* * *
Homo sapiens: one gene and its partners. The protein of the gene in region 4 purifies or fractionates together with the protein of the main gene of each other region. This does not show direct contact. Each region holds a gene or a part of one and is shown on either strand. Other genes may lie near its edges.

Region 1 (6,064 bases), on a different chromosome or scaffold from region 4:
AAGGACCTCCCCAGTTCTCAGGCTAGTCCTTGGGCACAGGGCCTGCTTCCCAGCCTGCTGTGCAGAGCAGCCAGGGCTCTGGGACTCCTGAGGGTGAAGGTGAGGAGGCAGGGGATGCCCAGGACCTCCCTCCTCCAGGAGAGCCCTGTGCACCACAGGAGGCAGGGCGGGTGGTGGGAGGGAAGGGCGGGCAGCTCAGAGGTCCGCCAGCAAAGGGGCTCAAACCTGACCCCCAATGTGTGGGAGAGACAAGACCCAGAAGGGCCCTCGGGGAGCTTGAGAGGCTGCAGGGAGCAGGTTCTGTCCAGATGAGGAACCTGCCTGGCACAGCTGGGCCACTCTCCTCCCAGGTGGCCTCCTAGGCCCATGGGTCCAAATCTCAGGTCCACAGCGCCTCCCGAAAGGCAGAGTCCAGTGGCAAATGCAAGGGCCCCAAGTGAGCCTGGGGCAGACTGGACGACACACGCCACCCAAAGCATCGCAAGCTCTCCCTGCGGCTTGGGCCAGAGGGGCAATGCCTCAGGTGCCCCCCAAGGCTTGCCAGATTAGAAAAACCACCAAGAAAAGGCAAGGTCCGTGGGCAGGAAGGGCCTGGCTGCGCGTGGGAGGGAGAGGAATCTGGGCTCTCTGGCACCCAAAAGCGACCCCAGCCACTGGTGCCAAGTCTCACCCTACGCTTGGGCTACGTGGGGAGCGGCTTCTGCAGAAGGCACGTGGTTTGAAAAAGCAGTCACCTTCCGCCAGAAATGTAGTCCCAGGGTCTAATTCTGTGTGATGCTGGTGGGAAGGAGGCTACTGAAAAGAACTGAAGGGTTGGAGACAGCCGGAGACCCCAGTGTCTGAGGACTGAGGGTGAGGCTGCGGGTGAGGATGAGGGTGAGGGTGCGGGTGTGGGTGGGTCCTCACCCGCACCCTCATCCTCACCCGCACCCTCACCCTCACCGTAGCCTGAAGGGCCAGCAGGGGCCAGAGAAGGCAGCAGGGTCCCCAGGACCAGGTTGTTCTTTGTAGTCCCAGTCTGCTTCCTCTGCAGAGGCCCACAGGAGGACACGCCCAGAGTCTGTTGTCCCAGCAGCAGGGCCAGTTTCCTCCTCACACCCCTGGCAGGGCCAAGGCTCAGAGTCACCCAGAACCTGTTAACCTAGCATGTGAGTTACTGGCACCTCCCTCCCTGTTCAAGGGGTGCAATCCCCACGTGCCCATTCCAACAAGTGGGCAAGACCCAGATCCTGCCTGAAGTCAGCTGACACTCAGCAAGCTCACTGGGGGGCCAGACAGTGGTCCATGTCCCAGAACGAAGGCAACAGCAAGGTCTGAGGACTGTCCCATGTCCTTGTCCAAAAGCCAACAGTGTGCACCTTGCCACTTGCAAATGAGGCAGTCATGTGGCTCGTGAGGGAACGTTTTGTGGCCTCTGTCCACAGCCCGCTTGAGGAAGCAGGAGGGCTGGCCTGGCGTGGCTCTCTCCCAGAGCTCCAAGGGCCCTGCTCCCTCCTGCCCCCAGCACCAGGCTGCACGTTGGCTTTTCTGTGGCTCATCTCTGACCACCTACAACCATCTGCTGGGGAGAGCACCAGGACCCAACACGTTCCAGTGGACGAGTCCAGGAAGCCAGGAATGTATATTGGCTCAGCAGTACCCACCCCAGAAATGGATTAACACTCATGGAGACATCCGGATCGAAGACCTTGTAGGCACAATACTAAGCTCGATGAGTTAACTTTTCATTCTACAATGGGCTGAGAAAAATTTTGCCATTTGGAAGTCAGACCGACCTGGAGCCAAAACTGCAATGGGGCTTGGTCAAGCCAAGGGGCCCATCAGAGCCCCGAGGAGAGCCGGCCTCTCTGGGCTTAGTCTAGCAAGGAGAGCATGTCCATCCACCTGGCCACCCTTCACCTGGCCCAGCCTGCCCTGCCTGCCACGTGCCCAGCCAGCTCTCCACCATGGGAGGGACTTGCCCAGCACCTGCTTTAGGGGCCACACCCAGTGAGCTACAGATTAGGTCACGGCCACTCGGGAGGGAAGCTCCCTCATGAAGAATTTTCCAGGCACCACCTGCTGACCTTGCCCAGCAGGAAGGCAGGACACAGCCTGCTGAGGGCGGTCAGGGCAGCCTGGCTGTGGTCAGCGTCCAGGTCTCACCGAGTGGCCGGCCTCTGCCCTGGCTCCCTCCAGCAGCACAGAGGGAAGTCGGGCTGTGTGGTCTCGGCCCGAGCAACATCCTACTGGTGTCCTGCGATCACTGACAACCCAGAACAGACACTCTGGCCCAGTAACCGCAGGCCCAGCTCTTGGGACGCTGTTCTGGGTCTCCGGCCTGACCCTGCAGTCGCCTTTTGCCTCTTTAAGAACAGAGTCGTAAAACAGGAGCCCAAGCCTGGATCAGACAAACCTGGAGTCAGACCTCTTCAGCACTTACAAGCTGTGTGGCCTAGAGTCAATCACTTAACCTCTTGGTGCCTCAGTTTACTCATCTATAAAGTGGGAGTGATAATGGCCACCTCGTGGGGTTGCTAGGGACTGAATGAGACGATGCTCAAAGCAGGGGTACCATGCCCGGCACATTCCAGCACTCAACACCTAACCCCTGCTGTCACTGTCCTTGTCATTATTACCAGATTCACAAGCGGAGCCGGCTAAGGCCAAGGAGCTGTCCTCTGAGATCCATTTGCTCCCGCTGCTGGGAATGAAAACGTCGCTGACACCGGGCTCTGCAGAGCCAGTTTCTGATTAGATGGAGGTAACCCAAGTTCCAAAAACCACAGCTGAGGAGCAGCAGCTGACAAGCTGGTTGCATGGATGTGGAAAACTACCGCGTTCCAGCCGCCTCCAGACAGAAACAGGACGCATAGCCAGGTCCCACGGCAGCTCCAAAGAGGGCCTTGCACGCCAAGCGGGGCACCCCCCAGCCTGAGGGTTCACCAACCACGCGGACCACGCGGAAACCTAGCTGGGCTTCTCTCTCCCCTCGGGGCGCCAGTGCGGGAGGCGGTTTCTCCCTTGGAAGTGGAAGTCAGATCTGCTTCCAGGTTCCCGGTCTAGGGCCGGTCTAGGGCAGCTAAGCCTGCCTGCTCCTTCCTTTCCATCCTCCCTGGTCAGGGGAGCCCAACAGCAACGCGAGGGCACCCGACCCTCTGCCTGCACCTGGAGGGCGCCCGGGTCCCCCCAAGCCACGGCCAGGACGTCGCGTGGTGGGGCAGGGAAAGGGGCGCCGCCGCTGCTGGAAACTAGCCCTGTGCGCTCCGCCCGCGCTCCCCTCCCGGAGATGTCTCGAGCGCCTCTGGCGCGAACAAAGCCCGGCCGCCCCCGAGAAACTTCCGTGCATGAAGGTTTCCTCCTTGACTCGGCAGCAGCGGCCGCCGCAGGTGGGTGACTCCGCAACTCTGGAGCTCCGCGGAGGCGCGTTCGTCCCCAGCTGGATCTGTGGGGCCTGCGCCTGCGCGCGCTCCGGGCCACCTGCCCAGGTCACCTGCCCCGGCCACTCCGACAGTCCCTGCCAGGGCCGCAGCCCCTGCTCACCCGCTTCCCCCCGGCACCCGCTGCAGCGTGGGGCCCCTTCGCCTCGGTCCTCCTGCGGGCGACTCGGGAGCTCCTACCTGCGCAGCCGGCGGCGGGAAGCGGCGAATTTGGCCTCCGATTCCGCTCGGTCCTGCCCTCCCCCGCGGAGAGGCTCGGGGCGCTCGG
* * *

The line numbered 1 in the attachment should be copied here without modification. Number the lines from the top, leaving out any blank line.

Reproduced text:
Homo sapiens: one gene and its partners. The protein of the gene in region 4 purifies or fractionates together with the protein of the main gene of each other region. This does not show direct contact. Each region holds a gene or a part of one and is shown on either strand. Other genes may lie near its edges.